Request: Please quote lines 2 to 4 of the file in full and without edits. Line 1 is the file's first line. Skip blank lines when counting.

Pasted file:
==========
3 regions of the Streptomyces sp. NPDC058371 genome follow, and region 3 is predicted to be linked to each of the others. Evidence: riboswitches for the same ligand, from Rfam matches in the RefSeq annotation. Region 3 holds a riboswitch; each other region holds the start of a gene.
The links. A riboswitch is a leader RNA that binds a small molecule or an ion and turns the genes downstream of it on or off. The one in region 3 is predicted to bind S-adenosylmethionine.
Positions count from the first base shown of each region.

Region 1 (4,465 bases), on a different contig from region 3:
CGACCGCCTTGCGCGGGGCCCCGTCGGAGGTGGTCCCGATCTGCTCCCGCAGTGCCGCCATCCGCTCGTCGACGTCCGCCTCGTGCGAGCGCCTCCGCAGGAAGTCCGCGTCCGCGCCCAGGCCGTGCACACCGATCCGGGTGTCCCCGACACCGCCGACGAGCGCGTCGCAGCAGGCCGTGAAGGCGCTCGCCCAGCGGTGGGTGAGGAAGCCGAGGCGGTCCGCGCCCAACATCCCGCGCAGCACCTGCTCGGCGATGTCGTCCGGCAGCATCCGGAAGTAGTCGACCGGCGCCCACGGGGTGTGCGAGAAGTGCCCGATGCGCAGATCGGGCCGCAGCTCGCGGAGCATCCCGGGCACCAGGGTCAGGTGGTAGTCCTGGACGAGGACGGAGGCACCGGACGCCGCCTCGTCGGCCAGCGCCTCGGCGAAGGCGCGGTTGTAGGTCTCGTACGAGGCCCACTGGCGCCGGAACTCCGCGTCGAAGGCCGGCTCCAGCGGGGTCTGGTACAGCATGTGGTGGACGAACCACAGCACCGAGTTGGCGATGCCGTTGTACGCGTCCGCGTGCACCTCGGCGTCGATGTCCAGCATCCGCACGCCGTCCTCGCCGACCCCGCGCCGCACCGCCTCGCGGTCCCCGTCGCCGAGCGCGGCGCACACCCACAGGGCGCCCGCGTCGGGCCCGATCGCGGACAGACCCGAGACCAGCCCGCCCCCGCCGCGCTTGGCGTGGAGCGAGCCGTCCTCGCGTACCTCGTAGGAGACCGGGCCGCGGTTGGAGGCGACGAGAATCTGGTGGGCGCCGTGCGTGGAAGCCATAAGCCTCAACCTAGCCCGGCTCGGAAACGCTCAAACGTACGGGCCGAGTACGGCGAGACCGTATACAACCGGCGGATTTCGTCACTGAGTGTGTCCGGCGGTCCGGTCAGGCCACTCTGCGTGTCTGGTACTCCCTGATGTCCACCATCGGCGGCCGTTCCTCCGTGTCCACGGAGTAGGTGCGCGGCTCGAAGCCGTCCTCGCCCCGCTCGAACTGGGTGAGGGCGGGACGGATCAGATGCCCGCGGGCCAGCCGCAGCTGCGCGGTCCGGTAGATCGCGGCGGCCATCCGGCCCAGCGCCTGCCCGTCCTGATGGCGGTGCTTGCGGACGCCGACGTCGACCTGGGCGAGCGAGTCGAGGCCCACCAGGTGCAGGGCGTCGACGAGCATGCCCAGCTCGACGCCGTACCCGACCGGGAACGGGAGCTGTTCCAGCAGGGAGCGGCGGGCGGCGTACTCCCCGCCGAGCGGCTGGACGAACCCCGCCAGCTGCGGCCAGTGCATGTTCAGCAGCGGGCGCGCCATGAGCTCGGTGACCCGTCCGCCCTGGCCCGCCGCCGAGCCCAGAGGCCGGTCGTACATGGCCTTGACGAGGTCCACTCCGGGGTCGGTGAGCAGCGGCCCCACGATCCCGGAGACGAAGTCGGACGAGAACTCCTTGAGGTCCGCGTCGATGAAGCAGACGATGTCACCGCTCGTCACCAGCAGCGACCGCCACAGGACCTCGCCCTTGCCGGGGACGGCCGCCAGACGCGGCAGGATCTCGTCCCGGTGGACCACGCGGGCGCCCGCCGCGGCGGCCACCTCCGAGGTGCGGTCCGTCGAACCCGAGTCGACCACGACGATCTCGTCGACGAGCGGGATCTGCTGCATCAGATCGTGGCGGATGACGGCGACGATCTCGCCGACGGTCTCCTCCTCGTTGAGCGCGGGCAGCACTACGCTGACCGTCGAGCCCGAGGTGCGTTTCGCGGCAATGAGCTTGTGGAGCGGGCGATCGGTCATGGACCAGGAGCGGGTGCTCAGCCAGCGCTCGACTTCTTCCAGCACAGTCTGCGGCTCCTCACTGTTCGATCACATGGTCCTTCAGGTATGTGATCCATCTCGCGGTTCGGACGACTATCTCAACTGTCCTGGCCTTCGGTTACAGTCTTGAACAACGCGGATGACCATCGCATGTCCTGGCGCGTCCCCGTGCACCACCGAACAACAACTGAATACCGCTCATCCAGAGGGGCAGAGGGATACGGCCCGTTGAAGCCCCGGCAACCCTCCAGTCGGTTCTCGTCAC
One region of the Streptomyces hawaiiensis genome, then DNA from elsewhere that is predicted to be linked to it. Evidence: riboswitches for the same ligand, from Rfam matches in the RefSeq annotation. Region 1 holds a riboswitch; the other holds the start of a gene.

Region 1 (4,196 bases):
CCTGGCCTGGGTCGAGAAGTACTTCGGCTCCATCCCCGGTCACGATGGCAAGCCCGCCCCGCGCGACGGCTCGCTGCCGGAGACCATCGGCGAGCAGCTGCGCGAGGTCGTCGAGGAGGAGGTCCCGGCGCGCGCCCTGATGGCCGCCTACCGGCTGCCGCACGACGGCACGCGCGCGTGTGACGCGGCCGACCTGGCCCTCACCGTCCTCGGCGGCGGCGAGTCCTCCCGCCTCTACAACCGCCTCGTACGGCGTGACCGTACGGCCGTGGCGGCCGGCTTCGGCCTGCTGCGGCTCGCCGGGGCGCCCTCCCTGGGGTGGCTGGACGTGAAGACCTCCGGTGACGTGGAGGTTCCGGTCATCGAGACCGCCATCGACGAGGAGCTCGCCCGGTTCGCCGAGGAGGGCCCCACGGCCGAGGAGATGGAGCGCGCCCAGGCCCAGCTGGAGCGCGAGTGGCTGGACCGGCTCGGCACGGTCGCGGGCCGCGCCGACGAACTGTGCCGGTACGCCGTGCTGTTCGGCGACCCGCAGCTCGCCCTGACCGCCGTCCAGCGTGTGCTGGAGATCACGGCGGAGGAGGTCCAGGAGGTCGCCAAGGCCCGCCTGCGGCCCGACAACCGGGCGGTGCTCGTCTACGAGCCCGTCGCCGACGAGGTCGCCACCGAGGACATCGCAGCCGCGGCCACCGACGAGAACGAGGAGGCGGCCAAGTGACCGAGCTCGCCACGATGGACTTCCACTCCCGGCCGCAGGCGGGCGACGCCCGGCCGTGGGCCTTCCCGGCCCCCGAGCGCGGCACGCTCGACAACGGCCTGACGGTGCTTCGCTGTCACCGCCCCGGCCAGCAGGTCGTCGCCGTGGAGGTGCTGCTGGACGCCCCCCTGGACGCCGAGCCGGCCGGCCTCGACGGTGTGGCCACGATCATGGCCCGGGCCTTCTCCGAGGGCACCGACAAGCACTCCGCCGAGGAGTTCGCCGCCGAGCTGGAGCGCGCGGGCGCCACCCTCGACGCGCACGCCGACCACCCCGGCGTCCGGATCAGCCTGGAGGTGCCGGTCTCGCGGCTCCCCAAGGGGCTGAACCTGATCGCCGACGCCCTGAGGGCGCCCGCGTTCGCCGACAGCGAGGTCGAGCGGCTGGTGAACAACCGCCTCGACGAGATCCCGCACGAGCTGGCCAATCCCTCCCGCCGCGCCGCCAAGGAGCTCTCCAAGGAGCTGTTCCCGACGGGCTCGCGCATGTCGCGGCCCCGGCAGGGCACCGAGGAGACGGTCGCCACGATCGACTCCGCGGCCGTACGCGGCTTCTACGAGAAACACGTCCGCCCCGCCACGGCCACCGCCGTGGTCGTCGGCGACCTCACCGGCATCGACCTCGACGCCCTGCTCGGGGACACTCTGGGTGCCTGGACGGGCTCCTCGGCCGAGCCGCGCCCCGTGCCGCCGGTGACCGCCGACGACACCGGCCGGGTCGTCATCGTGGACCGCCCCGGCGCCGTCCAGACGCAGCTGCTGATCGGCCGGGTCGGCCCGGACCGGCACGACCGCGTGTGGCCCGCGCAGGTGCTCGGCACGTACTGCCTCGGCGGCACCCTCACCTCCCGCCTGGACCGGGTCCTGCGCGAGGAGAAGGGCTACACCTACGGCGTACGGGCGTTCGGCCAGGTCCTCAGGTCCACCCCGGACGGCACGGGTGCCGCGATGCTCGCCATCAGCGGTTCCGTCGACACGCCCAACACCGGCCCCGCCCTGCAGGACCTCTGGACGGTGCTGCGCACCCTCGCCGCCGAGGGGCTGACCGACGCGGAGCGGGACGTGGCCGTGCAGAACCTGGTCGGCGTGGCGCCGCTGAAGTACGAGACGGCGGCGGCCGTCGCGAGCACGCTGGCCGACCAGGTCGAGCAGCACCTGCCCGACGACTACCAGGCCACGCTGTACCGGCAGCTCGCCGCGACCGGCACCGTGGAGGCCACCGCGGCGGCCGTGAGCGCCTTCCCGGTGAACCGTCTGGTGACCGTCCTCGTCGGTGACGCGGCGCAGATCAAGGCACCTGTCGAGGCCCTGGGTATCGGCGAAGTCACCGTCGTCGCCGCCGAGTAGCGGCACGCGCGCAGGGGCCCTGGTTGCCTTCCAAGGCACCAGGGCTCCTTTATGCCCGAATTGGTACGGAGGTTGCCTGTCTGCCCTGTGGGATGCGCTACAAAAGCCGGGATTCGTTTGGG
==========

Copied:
The links. A riboswitch is a leader RNA that binds a small molecule or an ion and turns the genes downstream of it on or off. The one in region 3 is predicted to bind S-adenosylmethionine.
Positions count from the first base shown of each region.

Region 1 (4,465 bases), on a different contig from region 3: